We act mean to defend ourselves from boredom and from those who would cut off our breasts. We act mean to defend our clubs and institutions. We act mean because we like to laugh. Being mean to boys is fun and a second-wave feminist duty. Being mean to men who deserve it is a holy mission. Sisterhood is powerful, but being mean is more exhilarating.

Being mean isn’t for everybody.

Being mean is best practiced by those who understand it as an art form.

These virtuosos live closer to the divine than the rest of humanity. They’re queers.

This was absolutely stunning. The only reason this was not quite a five star read for me was because it took me about 60 pages to find my rhythm with this book (and the book is not particularly long). But once I did, it was beyond incredible. Myriam Gurba has a way of structuring her thoughts, of coming at her point from different angles that I found particularly brilliant. And I might still change my rating. This memoir will for sure stay with me and I can already see it featuring on my best of the year list (which is still a long way off).

Myriam Gurba’s tone is abrasive and funny, like my favourite essayists she is unapologetically honest and herself and, yes, sometimes mean. She puts herself at the centre of her art and I adore that (nothing new here). Her art is clever and intellectual without losing an emotional heart, the whole book being intricately structured (not unlike a dance) while still packing a punch you would not believe. The last half builds like crescendo and when I realized what she was leading up to, I was knocked aside – her way of reaching her points from different angles really took me unawares here. The reaction I had cannot be overstated.

I cannot recommend this highly enough: if you like memoirs, if you like voices that are unique, if you like to be viscerally moved, if you like good books. This is brilliant. Myriam Gurba is brilliant.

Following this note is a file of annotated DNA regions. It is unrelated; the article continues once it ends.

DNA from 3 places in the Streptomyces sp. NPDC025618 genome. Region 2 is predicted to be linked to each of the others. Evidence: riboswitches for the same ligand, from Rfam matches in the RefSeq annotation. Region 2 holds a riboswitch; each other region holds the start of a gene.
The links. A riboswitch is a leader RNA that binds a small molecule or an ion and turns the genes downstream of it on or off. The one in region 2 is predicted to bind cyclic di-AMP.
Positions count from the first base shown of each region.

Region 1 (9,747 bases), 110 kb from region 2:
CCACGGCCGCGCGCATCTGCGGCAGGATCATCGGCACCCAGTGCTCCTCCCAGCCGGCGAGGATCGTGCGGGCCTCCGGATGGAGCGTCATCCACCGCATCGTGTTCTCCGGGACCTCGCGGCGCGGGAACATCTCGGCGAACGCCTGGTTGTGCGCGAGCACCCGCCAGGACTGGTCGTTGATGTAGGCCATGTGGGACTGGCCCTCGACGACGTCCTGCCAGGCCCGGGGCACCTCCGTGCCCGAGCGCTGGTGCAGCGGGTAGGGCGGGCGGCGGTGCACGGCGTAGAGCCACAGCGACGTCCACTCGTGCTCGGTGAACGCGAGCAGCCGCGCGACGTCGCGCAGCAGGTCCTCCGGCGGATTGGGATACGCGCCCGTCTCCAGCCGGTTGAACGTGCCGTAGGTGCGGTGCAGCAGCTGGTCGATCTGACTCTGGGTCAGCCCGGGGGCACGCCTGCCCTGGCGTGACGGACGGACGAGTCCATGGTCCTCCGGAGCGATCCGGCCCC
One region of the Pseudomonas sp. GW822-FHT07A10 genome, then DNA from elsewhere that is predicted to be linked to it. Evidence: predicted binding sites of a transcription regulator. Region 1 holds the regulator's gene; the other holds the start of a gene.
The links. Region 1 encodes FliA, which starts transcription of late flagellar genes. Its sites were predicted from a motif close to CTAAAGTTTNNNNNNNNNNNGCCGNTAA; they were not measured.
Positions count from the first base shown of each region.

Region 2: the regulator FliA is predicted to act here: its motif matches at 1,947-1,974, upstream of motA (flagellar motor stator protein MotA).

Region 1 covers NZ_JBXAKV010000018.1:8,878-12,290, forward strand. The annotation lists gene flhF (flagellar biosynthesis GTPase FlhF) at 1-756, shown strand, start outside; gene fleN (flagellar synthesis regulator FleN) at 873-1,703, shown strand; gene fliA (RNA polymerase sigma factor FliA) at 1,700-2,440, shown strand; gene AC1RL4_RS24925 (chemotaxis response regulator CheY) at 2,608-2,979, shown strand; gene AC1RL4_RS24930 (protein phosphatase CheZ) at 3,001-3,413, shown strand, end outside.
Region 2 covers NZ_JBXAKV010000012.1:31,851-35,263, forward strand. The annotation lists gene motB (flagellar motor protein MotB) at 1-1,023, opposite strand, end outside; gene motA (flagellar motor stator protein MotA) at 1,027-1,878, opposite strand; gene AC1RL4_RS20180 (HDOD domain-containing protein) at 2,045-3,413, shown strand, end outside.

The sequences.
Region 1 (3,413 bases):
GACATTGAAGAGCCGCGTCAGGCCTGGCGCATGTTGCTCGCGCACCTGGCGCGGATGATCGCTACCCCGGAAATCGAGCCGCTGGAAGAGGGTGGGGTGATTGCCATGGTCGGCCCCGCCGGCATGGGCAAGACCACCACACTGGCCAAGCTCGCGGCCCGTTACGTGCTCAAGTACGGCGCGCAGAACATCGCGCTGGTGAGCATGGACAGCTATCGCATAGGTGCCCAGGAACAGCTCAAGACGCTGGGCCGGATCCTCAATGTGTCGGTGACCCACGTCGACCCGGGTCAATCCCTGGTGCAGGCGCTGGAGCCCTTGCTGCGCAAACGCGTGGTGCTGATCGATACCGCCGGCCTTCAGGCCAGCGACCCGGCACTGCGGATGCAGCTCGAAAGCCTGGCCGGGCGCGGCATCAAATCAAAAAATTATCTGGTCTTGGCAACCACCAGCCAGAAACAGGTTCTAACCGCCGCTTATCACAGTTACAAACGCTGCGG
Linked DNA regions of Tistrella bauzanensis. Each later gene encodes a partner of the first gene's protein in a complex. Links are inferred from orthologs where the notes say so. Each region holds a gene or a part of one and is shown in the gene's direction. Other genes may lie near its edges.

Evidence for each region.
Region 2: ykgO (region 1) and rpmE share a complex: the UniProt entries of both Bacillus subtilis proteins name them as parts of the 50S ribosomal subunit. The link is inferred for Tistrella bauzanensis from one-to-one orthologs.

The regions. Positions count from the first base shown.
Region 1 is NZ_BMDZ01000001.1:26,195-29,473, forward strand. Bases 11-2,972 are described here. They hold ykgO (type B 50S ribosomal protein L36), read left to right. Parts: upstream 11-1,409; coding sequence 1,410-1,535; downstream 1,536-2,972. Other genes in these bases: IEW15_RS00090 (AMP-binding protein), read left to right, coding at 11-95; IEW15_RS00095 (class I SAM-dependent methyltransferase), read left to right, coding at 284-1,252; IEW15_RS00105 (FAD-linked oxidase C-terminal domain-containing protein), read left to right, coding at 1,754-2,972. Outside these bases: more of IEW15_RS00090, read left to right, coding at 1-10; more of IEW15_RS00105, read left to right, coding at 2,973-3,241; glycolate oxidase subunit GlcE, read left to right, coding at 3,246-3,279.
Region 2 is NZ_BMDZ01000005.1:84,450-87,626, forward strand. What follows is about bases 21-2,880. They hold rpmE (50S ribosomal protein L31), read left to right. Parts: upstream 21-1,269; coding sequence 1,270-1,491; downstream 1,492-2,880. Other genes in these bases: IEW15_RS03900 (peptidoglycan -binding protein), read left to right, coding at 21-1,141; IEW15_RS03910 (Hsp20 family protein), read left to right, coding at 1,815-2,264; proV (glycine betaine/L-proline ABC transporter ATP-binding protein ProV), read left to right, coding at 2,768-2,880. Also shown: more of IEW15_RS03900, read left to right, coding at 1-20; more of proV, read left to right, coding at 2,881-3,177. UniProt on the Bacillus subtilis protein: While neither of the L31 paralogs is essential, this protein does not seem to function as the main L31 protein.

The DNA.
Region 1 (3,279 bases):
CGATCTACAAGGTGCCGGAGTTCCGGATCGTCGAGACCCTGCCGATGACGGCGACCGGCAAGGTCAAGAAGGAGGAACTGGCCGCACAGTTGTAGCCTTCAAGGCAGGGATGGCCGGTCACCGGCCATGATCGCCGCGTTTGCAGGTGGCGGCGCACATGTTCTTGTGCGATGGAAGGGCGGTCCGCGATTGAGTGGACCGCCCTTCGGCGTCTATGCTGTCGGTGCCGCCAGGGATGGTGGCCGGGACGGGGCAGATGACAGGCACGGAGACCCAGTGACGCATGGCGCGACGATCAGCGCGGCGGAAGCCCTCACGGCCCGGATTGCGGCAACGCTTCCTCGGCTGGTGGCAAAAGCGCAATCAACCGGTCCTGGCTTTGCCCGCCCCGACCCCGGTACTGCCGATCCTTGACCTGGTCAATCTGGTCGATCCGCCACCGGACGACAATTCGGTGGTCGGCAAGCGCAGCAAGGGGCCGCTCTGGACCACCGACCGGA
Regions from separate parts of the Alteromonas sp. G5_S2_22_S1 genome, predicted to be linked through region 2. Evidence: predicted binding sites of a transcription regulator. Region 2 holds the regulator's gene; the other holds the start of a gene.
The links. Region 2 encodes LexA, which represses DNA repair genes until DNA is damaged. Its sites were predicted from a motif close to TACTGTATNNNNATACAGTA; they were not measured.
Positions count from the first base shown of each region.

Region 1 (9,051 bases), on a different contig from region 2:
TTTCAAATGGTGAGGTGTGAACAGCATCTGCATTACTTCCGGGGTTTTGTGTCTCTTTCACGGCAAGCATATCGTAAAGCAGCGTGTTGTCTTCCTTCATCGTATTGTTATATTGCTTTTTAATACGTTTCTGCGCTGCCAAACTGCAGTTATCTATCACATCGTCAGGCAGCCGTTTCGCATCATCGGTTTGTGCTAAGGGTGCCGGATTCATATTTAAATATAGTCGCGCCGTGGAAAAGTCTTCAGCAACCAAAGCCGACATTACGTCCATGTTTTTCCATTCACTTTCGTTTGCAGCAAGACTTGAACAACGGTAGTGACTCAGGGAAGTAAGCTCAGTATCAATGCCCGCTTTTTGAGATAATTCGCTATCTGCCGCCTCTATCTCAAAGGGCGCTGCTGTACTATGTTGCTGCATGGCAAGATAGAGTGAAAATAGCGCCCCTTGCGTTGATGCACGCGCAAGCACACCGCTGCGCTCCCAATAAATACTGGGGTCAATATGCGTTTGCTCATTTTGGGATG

Thoughts: On genre distinctions

As probably everybody knows now, I am trying to read more science fiction this year. I have started to collect books I want to read this year. While doing some research on what I want to read I stumbled on one particular road block: genre distinctions. Which got me thinking.

There are some books that are obviously science fiction (like the Expanse series by James S. A. Corey, or the Imperial Ladch trilogy by Ann Leckie) but quite often I am not sure what genre a book really fits in. Which I love by t25970139he way. I adore books that straddle the line between different genres and mix different tropes inherent to them. But it makes deciding what counts towards this goal a bit tricky. For example, I have been reading the Southern Reach trilogy by Jeff VanderMeer and hope to finish it this month. Does this count as science fiction 34368756or is it more of a dystopian novel? The same question works for the first book of his that I read: Borne. What makes a novel dystopian as opposed to science fiction? I mean, obviously there is a certain degree of pessimism involved. Dystopia takes trends from today and thinks them to their (inevitable?) extreme. But doesn’t science fiction often do something similar? One can argue that science fiction focusses science and creates a world based on this. But then again, does it have to be science as in inventions or can it not also focus social sciences and their possible differentiations? Arguably, this is what Becky Chambers does; sure her books feature scientific inventions but the focus is more on the different social structures of the different groups and their interactions.